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County services ready for Y2K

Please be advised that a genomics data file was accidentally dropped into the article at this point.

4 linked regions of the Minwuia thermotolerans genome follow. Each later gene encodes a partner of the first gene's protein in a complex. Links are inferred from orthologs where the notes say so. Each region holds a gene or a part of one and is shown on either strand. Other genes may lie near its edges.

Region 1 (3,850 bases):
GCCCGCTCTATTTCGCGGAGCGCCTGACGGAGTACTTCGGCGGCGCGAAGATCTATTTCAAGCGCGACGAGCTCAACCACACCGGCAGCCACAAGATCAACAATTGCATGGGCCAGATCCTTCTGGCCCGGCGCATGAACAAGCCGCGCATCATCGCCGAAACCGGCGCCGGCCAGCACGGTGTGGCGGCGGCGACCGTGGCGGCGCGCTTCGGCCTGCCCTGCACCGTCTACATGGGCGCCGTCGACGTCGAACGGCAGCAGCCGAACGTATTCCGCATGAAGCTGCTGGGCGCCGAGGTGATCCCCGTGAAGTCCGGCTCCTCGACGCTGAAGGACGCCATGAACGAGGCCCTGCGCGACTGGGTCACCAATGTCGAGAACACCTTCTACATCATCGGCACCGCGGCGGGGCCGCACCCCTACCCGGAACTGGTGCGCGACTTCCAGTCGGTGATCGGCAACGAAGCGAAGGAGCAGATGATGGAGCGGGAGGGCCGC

"Island residents can likely rest easy while welcoming the coming millennium, thanks to a well-prepared staff of Island County emergency crews. During both New Year’s Eve on Friday and New Year’s Day on Saturday, Island County communities should expect to see much of the same holiday preparedness from emergency and police personnel as in previous years -- with additional arrangements for possible Y2K problems. Fire District 3 reports it is more than ready for the millennium.“Y2K is just another day for us,” Fire Chief Don Smith said Wednesday. “Everyone on staff will be anticipating the evening. We must be prepared every day.”The district has checked its computers, fueled its fire engines, and is ready for whatever may happen anywhere on South Whidbey. District personnel will even check crucial systems after the millennium date rollover to look for undetected problems that may have occurred in the wee hours of New Year’s Day. The Langley Police Department has been attending monthly meetings to get ready for this year’s New Year’s festivities and Y2K glitches. Chief Bob Herzberg said he believes there will be no problems with police department computers.Langley police will keep a high profile over the holiday. As at every New Year, cruisers will be on the streets and seemingly at every corner.“We just want to be seen,” Herzberg said. “We are there as a reminder so everyone stays out of trouble.” Nearly all police department members are available for the evening of Dec. 31. Herzberg added that law enforcement is depending on citizens to police themselves when it comes to keeping celebrations safe by using designated drivers. Island County Sheriff’s Department deputies are also ready for the anticipated New Year’s celebrations and any potential problems that come with them.“We will have regular staffing and will be treating it like every other day,” said sheriff’s spokesperson Jan Smith. “Because of the New Year, we will have very efficient staffing,” She added that the ICOM 911 dispatch center will be prepared for responding to emergencies as well.“Here in Island County, so many of our residents are used to short-term emergencies,” Smith added. “There shouldn’t be any problems at all.”If there are, authorities across Washington state and even in Washington, D.C., will know about it. Island County Emergency Services coordinator T.J. Harmon said her agency is required to check in with state and federal Y2K monitors every day between Dec. 28 and Jan. 4. That goes double for Dec. 31 and Jan. 1, when Harmon will call the state’s Y2K coordination center every couple of hours to give updates on how Island County services are operating. The monitoring period goes well beyond New Year’s Day because, Harmon said, many computer-related problems probably will not show up until the Monday following the holiday. That is when people will return to work to potentially find computers, fax machines, and other electronic equipment out of order.South Whidbey schools will resume operation Monday, Jan. 3, after their Christmas break. Superintendent Lisa Bjork told the school board last week that all school facilities should be in working condition. “We will be open here, but we have no control over the outside world,” she said. School heating, telephones and computers have been tested for Y2K compliance and are expected to function. On Saturday, some school personnel will be working and going through a Y2K checklist. If for some reason schools can’t open Monday, the public will be notified through radio and TV announcements, as in a snow emergency.Harmon said she believes Island County and the United States as a whole are well prepared for the date changeover. But, she said, she still worries about what may happen in countries that made fewer preparations for possible Y2K computer problems.“I’ll be watching CNN a lot that day,” Harmon said.Anyone who needs hospital help over the weekend should be able to find it at Whidbey General Hospital in Coupeville, where Y2K problems should be minimal.“We have been working on it for the past three years,” said Doug Bishop. Bishop, the hospital’s chief financial administrator, said that he expects to see few problems. The hospital has made preparations for the millennium bug throughout the previous years. Whidbey General has assessed all its computers and patient care equipment and has identified few problems. Hospital systems found not to be Y2K compliant were upgraded to avoid damage, or have been removed.“We’re more than prepared,” Bishop said. “One hundred-percent ready.” Bishop also said there will be additional hospital staff and administrators on duty throughout the New Year’s holiday. . . just in case.Keep an eye on Y2KWant to stay up-to-date on how the Y2K date changeover affects Washington State? If you have a Y2K-compliant computer and still have electrical power, dial up http://www.access.wa.gov on the Internet for the latest updates. If your computer is not compliant or the power goes out, well, you’ll pretty much get the picture without the Web site.The South Whidbey Neighbor to Neighbor group has assessed the Y2K prospects for local banks and food and fuel suppliers. For details see Christina Baldwin’s column “Neighbor to Neighbor” in the Community section."

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